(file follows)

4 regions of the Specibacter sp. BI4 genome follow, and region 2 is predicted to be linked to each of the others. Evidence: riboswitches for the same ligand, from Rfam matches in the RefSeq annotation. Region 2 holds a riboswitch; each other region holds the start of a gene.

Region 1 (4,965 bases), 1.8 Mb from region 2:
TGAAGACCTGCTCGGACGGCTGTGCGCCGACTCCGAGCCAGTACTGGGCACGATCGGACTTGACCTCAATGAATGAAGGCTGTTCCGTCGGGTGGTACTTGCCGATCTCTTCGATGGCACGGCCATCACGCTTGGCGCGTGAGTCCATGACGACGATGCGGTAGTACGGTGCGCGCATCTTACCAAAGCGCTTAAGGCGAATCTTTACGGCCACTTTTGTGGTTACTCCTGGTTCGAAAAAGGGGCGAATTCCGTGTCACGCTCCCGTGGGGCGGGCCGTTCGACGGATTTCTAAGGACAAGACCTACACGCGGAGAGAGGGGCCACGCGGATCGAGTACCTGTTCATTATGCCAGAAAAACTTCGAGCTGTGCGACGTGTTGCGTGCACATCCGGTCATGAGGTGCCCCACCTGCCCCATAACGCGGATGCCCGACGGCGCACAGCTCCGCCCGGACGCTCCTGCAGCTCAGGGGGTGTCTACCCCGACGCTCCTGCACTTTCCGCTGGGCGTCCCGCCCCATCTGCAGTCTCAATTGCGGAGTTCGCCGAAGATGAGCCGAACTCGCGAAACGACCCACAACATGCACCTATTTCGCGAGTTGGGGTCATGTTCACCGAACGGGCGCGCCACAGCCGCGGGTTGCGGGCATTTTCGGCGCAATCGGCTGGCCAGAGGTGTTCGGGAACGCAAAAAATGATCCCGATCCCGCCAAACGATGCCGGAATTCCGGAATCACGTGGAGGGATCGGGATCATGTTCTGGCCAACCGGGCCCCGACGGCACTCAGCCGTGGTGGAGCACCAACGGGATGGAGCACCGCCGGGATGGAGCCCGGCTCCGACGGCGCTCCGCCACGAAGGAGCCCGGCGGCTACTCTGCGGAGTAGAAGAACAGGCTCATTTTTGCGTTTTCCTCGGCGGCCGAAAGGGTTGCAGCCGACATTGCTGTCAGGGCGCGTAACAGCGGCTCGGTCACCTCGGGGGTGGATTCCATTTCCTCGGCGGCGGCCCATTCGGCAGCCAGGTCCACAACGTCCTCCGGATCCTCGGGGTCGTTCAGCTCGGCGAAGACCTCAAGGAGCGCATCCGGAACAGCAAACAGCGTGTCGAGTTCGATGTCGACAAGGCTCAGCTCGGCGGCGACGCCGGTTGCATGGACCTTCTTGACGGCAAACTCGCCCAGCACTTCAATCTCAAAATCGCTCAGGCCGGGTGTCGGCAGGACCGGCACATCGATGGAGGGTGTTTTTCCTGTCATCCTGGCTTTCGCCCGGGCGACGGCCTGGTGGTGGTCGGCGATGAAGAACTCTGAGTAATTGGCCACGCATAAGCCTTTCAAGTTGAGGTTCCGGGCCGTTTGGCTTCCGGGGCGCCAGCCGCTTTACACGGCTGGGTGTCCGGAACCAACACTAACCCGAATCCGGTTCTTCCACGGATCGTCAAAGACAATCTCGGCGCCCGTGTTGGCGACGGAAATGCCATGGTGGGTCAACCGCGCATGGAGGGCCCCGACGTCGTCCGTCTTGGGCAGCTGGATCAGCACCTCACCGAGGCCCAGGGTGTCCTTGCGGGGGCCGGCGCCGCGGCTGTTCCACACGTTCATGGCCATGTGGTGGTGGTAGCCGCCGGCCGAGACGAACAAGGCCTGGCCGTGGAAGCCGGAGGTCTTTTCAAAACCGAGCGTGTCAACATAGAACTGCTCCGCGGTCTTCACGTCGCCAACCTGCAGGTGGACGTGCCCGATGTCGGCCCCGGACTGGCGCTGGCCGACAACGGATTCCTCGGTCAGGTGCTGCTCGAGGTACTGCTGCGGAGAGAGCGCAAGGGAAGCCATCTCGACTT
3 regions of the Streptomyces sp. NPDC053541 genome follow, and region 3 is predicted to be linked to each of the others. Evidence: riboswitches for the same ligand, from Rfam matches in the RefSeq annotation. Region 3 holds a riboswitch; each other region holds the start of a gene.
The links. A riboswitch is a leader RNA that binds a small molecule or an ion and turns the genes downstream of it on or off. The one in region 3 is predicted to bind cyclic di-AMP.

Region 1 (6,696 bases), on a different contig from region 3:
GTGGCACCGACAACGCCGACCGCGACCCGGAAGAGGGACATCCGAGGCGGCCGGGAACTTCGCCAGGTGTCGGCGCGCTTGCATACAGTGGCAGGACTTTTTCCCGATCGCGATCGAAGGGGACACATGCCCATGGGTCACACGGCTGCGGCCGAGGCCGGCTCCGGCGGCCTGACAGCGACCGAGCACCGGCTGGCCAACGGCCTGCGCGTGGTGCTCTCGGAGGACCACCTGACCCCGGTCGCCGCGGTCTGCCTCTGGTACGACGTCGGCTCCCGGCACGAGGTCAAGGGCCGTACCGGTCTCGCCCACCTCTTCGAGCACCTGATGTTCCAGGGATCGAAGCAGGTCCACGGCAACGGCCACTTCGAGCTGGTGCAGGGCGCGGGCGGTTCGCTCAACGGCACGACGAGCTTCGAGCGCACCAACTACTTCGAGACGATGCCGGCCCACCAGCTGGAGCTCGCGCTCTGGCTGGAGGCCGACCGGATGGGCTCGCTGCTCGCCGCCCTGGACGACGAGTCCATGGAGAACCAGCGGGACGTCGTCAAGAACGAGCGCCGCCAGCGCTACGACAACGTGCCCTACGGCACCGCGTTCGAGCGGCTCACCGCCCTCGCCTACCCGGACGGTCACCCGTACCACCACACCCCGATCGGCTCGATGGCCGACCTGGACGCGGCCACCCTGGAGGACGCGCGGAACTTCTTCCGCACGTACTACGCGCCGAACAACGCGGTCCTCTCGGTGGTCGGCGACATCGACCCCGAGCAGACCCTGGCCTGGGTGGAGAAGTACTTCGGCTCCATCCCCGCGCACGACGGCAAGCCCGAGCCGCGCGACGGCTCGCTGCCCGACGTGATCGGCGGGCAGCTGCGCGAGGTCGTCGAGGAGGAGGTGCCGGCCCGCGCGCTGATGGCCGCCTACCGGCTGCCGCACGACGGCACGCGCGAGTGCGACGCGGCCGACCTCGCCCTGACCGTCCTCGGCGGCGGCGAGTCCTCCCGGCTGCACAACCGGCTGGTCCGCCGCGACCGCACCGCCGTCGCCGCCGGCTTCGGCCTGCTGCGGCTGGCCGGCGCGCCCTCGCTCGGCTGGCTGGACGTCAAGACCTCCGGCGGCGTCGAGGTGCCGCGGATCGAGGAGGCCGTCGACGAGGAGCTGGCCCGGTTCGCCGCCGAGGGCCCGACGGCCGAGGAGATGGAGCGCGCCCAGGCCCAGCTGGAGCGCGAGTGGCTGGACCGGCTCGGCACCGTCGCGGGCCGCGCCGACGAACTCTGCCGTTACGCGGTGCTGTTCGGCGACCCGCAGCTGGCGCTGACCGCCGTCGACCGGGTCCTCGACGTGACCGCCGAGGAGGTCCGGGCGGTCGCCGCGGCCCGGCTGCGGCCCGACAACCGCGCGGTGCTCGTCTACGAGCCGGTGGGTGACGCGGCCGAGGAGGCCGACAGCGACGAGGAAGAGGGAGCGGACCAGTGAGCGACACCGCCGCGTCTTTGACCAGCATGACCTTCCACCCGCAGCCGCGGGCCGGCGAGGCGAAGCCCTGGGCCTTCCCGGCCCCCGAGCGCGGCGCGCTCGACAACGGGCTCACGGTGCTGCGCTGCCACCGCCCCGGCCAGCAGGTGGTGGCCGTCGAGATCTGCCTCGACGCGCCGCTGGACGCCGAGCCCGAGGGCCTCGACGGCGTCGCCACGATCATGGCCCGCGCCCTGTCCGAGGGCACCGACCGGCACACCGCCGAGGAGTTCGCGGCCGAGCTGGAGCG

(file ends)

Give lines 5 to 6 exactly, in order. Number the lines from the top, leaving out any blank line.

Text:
The links. A riboswitch is a leader RNA that binds a small molecule or an ion and turns the genes downstream of it on or off. The one in region 3 is predicted to bind cyclic di-AMP.

Region 1 (6,696 bases), on a different contig from region 3: